Depression

It’s normal for people to feel “blue” now and then in response to adverse events: a job loss, home foreclosure, illness. But depression is different.

When you are depressed, it feels like you have a heavy weight is on your shoulders. You feel sad most of the day. You lose interest in doing normal activities, (like going to the gym), or it feels like a huge effort just to do routine chores, (e.g. paying bills). You may have insomnia or feel like sleeping all day. Some people lose their appetite while others eat too much. Often, it’s a struggle to concentrate and make simple decisions, like what to wear that day.

A phenomenon of depression is how it affects thinking. When you are depressed, your thinking becomes very negative. For example:
You are very critical of yourself.
“I messed up on that report. I’m a failure.”

You interpret situations negatively.
“Joan hasn’t called me in weeks. She probably doesn’t want to be my friend anymore.”

You have a negative outlook toward the future.
“I hate my job. Things will never get better.”

You often feel overwhelmed by tasks that ordinarily don’t burden you.
“I can’t even open the mail, let alone write checks.”

When you are depressed, your thoughts can become distorted and unrealistic in other ways:

You generalize. . . . . . . . . . . “I don’t get this computer program. I’m just stupid.”

You see situations as permanent . . . . “I’m so lonely since he broke up with me. I’ll never find someone to be with.”

You filter out any positive information. . . . . . . “I made three sales last month, but I should be making ten.”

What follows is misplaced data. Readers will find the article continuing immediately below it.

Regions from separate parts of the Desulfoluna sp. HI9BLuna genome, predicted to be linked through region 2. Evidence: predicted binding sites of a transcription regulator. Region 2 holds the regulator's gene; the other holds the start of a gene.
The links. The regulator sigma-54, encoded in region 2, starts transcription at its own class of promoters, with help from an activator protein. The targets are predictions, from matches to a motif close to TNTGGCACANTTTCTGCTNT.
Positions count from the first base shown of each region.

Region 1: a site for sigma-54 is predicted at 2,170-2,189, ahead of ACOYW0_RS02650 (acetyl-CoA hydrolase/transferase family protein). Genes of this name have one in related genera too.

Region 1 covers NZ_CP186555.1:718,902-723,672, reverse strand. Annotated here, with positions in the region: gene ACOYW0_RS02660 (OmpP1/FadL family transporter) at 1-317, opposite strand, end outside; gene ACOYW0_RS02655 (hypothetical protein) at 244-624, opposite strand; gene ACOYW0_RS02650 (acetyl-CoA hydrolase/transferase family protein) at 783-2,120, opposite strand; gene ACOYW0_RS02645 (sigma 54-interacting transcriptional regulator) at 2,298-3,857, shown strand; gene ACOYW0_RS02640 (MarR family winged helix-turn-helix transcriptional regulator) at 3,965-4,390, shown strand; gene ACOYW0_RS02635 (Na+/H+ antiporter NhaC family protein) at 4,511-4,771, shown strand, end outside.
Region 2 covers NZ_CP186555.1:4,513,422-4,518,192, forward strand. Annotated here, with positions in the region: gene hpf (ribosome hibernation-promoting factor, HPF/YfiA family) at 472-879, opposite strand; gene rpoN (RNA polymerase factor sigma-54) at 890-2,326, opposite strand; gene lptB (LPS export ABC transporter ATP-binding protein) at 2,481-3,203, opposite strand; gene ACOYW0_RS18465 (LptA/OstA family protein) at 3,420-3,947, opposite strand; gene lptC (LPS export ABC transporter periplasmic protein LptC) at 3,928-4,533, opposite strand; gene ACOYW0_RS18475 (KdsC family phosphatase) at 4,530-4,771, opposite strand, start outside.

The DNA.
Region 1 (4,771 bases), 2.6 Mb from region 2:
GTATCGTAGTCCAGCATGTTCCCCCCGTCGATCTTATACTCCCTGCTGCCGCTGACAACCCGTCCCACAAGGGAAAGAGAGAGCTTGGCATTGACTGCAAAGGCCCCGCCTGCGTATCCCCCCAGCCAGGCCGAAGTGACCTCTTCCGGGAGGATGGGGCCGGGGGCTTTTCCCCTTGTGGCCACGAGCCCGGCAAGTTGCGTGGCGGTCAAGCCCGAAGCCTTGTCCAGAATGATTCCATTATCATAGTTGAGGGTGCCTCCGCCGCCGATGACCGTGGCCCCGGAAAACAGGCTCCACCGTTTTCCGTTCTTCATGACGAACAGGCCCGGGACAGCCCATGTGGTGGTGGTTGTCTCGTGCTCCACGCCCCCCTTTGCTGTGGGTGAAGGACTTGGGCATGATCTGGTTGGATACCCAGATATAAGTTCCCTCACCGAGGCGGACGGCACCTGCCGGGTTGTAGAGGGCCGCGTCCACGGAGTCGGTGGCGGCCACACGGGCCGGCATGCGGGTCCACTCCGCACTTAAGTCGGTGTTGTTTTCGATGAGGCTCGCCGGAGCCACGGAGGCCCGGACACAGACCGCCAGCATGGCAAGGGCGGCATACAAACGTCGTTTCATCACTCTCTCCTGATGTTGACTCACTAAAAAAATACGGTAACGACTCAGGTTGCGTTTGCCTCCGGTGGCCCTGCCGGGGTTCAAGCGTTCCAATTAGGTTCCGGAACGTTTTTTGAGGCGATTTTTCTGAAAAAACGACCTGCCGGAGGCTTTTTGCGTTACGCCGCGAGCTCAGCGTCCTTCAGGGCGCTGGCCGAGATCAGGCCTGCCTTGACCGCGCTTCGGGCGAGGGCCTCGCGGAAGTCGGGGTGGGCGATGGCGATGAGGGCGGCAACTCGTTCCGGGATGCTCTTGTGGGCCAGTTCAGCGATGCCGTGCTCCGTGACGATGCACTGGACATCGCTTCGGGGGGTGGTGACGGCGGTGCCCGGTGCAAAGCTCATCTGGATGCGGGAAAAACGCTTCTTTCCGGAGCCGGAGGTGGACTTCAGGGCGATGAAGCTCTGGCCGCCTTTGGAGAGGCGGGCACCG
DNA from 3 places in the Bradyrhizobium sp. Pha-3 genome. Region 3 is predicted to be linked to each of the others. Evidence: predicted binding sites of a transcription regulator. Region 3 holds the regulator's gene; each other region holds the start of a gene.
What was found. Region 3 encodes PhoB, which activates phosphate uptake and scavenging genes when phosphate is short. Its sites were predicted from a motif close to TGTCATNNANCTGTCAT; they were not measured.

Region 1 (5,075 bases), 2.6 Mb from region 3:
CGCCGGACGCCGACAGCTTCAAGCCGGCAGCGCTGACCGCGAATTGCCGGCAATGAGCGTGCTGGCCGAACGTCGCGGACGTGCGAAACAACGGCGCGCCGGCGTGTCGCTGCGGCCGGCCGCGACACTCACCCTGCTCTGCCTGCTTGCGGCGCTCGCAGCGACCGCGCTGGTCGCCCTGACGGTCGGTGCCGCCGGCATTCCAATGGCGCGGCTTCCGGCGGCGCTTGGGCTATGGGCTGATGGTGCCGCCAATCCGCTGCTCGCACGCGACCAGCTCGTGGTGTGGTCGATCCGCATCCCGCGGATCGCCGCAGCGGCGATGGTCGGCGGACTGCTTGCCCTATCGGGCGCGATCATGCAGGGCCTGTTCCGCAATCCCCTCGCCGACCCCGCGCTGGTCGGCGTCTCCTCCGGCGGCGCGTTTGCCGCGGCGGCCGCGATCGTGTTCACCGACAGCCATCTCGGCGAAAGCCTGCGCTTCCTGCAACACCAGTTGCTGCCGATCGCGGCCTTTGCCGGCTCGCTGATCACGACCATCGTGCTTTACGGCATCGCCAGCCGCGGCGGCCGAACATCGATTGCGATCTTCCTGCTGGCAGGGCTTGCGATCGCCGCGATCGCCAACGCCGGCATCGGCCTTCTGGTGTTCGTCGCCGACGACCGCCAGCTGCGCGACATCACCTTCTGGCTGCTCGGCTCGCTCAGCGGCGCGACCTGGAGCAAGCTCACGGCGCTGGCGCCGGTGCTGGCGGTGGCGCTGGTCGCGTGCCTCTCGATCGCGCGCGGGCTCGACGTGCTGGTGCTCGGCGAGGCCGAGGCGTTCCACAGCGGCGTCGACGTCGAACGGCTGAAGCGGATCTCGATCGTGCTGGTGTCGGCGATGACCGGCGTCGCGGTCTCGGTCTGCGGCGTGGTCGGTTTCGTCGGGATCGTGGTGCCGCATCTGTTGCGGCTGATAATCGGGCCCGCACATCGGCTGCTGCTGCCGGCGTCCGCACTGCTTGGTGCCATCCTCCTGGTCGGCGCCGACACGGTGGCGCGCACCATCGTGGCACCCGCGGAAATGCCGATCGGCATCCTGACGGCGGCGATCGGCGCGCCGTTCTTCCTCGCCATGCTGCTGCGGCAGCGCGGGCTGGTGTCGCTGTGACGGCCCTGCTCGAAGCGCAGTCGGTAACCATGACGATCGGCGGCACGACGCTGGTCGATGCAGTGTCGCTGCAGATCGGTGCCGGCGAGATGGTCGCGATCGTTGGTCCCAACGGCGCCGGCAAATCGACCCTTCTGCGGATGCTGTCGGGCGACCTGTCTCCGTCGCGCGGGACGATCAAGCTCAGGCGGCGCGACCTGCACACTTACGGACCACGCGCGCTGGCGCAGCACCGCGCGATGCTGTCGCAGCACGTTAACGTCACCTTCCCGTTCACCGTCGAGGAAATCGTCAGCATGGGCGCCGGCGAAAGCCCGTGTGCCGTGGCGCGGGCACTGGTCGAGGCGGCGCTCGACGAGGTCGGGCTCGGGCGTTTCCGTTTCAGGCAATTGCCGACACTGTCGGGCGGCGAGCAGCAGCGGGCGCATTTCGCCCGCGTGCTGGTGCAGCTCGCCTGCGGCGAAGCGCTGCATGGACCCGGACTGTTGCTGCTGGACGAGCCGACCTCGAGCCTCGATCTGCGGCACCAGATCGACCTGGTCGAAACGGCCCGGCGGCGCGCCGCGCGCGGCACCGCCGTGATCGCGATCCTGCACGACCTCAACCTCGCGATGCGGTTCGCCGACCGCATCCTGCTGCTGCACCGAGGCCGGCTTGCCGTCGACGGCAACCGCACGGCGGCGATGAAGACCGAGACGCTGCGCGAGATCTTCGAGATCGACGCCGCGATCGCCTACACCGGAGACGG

Once you start seeing the world through though such dark lenses, it’s hard to change this negative outlook without help. Cognitive Behavioral Therapy (CBT) has been shown to be one of the most successful forms of therapy to treat depression. Using CBT, I will help you overcome depression in several ways.

First, I teach you how to recognize the errors or distortions in your thinking and change them. The goal is to think more objectively about yourself and situations, to neutralize your negative thoughts.

Second, I use specific techniques to “jump start” your motivation. The objective is to feel some sense of accomplishment and enjoyment, however small, to pull you out of the doldrums.

Third, we collaborate to help you solve problems.

Numerous clinical studies have shown Cognitive Behavioral Therapy (CBT) to be effective for depression, in some cases as effective as medication. One important aspect of such studies is the decrease in relapse of depression after a course of CBT,  because people have learned new ways of thinking.